Privacy by Design
Observations in the Australian Market 2023
Analysis of 100+ top consumer brands operating in Australia and their performance against the seven globally recognised Privacy by Design principles.
Since the inception of the seven Privacy by Design principles in the 1990s, we have witnessed events that have been pivotal to changing the privacy risk landscape for organisations in Australia and globally. These shifts have ignited a cultural change in the expectations of consumers and citizens for organisations and governments to manage their data appropriately, protect their personal information and uphold their privacy rights.
This includes high-profile data breaches of Australians’ personal information by some of Australia’s most trusted brands, the increase of enforcement actions by privacy and competition regulators, and the COVID-19 pandemic, which has embedded technology in our lives and spurred innovation in data intensive technologies that leverage individuals’ personal information.
In Australia, these and other events have led to proposed changes to privacy law that will see the regime broaden in scope. For example, through expanding the definition of personal and sensitive information and reconsidering exemptions from the law, and introducing enhanced privacy rights for individuals, such as the right to erase their data and limitations on the use of targeted advertising, artificial intelligence and third-party data.
Globally, the International Standards Organisation’s adoption of the ISO 31700 on Privacy by Design signals how Privacy by Design is gaining traction worldwide. We have also seen regulators emphasize the value of Privacy by Design, with the Irish Data Protection Commission having imposed a fine of €265 million against a social network for a breach of the principles as they are embodied in the General Data Protection Regulation (GDPR). This indicates to us the global community’s growing expectations for their data to be protected against misuse or other privacy invasions.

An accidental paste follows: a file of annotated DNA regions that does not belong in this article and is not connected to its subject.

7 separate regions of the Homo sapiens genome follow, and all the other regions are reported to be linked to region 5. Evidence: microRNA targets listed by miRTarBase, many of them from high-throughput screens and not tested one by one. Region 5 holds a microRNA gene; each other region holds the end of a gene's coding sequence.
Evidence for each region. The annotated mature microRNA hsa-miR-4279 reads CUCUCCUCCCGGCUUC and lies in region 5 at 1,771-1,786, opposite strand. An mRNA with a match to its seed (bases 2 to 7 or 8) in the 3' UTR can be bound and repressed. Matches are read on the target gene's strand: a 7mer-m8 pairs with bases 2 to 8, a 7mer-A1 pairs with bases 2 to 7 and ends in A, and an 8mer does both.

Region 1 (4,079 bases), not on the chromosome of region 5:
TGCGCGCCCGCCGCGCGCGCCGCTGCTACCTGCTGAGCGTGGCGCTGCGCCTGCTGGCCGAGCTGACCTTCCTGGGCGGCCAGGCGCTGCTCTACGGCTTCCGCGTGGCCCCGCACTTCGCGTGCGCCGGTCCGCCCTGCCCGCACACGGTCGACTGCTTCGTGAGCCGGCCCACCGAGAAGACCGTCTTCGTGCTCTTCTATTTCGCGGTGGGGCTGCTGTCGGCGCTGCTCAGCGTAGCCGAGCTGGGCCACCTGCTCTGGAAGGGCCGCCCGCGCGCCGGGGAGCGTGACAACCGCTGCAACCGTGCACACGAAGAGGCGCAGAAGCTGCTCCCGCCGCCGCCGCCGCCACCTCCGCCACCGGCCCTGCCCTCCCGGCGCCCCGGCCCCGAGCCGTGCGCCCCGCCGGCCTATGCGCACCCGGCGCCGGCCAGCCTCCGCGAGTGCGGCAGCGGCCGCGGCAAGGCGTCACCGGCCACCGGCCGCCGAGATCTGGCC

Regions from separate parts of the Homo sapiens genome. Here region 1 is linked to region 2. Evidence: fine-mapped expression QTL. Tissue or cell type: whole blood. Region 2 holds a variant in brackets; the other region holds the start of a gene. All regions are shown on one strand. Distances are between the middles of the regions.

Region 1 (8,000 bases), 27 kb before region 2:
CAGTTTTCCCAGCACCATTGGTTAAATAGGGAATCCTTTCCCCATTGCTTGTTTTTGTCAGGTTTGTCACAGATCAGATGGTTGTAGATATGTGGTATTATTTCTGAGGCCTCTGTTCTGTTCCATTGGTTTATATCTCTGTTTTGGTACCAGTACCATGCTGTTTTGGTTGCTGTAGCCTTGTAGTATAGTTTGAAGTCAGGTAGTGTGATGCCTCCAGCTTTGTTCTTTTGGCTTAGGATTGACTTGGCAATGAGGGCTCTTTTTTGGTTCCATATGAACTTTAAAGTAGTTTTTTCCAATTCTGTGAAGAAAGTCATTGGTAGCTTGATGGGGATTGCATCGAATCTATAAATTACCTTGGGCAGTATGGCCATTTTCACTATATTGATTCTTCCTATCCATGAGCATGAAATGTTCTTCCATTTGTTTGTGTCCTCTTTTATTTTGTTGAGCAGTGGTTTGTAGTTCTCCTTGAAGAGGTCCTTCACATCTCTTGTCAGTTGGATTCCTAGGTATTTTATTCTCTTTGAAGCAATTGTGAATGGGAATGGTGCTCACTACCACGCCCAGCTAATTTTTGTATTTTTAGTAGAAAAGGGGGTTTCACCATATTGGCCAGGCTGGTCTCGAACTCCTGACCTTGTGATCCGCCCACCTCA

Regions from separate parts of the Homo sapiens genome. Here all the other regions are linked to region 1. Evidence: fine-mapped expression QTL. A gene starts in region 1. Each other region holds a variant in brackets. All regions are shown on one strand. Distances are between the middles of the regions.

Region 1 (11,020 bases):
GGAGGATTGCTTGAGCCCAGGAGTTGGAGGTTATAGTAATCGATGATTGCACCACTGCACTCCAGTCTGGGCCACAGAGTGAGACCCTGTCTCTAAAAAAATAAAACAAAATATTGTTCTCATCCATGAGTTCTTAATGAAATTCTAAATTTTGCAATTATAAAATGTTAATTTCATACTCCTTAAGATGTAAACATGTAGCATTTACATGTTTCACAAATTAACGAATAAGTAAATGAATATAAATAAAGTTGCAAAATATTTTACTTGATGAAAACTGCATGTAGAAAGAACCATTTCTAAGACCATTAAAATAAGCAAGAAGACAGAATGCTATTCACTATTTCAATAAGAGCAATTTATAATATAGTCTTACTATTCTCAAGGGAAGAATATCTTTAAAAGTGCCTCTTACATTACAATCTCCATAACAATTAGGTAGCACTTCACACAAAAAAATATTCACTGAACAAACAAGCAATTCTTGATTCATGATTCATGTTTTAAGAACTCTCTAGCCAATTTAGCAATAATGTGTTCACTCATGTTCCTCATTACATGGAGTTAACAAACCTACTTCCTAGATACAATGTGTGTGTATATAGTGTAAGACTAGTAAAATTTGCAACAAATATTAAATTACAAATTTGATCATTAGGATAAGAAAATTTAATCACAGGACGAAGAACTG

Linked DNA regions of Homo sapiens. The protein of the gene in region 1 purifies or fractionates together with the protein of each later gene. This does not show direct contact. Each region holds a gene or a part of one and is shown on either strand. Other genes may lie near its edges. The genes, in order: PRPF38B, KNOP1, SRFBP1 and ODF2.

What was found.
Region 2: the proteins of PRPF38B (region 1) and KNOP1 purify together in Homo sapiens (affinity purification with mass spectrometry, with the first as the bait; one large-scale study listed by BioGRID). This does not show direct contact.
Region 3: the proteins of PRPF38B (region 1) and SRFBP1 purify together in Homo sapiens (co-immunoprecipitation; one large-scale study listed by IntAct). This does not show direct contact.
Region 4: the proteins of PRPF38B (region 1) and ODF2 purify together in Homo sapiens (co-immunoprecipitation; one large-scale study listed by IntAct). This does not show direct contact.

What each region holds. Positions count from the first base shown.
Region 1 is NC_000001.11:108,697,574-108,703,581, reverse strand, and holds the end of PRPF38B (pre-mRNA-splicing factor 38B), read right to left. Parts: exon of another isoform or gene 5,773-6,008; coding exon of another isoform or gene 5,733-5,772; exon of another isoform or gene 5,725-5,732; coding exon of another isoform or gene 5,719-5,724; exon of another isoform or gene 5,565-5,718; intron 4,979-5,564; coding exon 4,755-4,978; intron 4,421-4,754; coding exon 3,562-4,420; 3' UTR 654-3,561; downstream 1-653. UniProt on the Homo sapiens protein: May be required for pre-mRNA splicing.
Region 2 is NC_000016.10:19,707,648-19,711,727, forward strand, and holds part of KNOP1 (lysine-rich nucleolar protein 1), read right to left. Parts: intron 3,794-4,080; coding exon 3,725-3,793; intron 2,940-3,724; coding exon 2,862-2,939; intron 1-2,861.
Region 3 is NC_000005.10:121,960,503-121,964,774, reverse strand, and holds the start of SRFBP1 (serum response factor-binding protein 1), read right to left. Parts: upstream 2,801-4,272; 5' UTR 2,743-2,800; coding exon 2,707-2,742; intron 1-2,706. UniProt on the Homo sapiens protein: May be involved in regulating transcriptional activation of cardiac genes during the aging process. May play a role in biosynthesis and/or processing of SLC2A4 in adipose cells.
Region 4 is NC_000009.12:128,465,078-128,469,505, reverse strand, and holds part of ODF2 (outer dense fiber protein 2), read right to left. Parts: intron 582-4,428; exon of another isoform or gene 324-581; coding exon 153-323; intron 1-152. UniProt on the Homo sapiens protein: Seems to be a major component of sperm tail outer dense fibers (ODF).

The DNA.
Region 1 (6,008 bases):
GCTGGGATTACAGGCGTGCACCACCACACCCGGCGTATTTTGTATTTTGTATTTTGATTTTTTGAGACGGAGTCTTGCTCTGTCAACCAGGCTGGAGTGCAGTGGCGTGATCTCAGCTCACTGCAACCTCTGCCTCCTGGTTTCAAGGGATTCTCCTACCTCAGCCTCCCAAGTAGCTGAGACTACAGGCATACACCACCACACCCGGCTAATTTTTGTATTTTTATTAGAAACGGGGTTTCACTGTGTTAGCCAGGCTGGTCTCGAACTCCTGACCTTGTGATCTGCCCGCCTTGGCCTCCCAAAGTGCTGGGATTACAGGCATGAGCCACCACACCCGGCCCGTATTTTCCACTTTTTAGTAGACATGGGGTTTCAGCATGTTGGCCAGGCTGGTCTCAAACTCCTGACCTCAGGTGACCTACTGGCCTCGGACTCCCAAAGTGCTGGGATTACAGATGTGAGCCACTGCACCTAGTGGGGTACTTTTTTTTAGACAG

Noting these events, it is time to reflect on our professional practices and consider the business and social imperatives to build not only privacy into the design of our technology, products and processes, but more broadly, data governance to effectively manage the data we hold.
Privacy and data governance approached in the right way can play an important role in driving better business performance, building consumer trust and attracting new opportunities. This is needed particularly as organisations’ data practices evolve, and privacy and associated data risks increase against a complex regulatory landscape.
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Assessing over 130 unique attributes, each aligned to one of the seven Privacy by Design principles, our Privacy Advisory team measured the publicly observable features of each brand’s web application including privacy attributes, and technical security capabilities that have positive and negative privacy impacts. Using a scoring methodology linked to the risk or benefit each attribute has on an individual, we’ve been able to determine how each of the industry sectors have performed in embedding Privacy by Design in their digital shopfronts – in particular, in contrast to how the industries performed in 2022.